Alzheimer disease: intranasal insulin is down but maybe not out

  • Craft S & al.
  • JAMA Neurol
  • 22 Jun 2020

  • curated by Susan London
  • Clinical Essentials
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Takeaway

  • A year of treatment with intranasal insulin did not slow cognitive decline in patients with amnestic mild cognitive impairment or Alzheimer disease, but drug delivery was initially problematic.

Why this matters

  • Efficacious interventions for prevention and treatment of Alzheimer disease are lacking.

Key results

  • Among patients treated with device 2, there was a nonsignificant difference between insulin and placebo groups on mean score change on Alzheimer Disease Assessment Scale-cognitive subscale 12 (ADAS-cog-12) at month 12 (0.0258 points; P=.98).
  • Groups also had similar changes in:
    • Clinical Dementia Rating scale Sum of Boxes.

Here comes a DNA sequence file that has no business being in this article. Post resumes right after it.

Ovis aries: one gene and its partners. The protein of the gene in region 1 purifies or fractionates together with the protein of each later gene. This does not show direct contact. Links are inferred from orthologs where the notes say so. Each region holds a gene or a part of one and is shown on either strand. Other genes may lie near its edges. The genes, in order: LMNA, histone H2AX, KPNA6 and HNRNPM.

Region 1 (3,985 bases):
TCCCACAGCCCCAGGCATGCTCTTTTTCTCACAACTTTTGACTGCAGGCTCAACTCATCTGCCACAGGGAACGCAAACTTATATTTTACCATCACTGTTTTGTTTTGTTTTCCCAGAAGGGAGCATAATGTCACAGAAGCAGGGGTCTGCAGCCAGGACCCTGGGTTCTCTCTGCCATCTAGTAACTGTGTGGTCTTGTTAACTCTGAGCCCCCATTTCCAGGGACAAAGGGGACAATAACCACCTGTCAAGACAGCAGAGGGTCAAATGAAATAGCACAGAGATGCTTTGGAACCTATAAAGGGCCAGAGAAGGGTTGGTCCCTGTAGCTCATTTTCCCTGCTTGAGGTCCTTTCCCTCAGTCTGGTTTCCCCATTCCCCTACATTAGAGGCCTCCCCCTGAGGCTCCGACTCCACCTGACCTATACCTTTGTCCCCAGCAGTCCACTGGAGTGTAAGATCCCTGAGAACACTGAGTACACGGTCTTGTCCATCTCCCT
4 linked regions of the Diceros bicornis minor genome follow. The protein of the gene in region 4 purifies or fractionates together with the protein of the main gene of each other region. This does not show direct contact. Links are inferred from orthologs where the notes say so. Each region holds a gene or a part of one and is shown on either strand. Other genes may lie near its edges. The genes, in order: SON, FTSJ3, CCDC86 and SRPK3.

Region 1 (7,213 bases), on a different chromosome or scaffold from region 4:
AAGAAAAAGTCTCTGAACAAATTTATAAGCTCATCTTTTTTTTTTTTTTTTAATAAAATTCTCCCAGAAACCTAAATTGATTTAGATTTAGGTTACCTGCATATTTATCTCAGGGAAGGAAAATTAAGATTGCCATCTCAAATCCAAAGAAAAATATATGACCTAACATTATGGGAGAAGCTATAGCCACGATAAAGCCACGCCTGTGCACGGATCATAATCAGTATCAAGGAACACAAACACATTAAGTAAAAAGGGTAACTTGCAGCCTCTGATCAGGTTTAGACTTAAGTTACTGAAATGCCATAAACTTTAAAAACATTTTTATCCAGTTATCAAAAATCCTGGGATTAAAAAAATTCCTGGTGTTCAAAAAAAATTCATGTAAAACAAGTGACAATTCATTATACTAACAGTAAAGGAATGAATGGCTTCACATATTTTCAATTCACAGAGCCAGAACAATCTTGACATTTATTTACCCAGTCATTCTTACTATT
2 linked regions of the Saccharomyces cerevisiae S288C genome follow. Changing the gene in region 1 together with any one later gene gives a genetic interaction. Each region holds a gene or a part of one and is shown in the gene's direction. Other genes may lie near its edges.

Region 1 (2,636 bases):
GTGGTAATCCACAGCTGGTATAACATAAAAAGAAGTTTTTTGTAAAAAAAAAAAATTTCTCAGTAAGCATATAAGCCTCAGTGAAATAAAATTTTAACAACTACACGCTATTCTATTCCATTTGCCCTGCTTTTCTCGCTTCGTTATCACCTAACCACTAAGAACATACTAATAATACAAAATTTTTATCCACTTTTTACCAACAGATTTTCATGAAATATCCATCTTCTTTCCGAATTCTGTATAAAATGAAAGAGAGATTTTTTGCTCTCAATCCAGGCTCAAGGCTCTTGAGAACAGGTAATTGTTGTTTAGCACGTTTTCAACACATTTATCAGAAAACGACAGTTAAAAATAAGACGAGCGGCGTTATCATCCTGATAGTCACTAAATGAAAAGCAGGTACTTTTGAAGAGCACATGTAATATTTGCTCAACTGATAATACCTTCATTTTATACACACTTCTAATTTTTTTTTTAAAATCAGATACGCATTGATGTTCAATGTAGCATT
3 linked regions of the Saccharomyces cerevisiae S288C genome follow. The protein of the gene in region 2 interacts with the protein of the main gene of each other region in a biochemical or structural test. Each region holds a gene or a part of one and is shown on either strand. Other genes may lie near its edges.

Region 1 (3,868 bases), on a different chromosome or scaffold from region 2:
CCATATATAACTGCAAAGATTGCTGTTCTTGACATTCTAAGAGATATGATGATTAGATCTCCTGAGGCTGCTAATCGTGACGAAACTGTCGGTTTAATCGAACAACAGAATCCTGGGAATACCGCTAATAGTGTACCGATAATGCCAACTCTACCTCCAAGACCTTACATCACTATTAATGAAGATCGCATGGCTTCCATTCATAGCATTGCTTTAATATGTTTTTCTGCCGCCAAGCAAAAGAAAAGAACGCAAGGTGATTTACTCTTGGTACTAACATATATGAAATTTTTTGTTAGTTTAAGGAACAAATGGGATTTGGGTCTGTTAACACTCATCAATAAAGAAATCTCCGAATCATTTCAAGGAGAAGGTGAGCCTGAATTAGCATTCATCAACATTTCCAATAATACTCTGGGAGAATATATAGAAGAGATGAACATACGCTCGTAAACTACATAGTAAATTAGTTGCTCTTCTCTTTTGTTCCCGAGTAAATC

• Activities of Daily Living Scale for Mild Cognitive Impairment.
    • Memory composite test.
    • Cerebrospinal fluid levels of Alzheimer disease biomarkers.
  • No clinically important adverse events reported.

Study design

  • US phase 2/3 multicenter randomized controlled trial among 289 older adults with amnestic mild cognitive impairment or Alzheimer disease:
    • Score ≥20 on Mini-Mental State Examination.
    • Clinical dementia rating 0.5 or 1.0.
    • Delayed logical memory score.
  • 12-month double-blind phase: daily insulin (40 IU) vs placebo.
  • Intranasal delivery:
    • 49 patients used device 1 (inconsistent reliability).
    • 240 patients used device 2.
  • Main outcome: mean score change on ADAS-cog-12.
  • Funding: National Institute on Aging; Eli Lilly (provided diluent, insulin).

Limitations

  • Switch of devices midtrial.
  • Device 2 not used previously in patients with Alzheimer disease.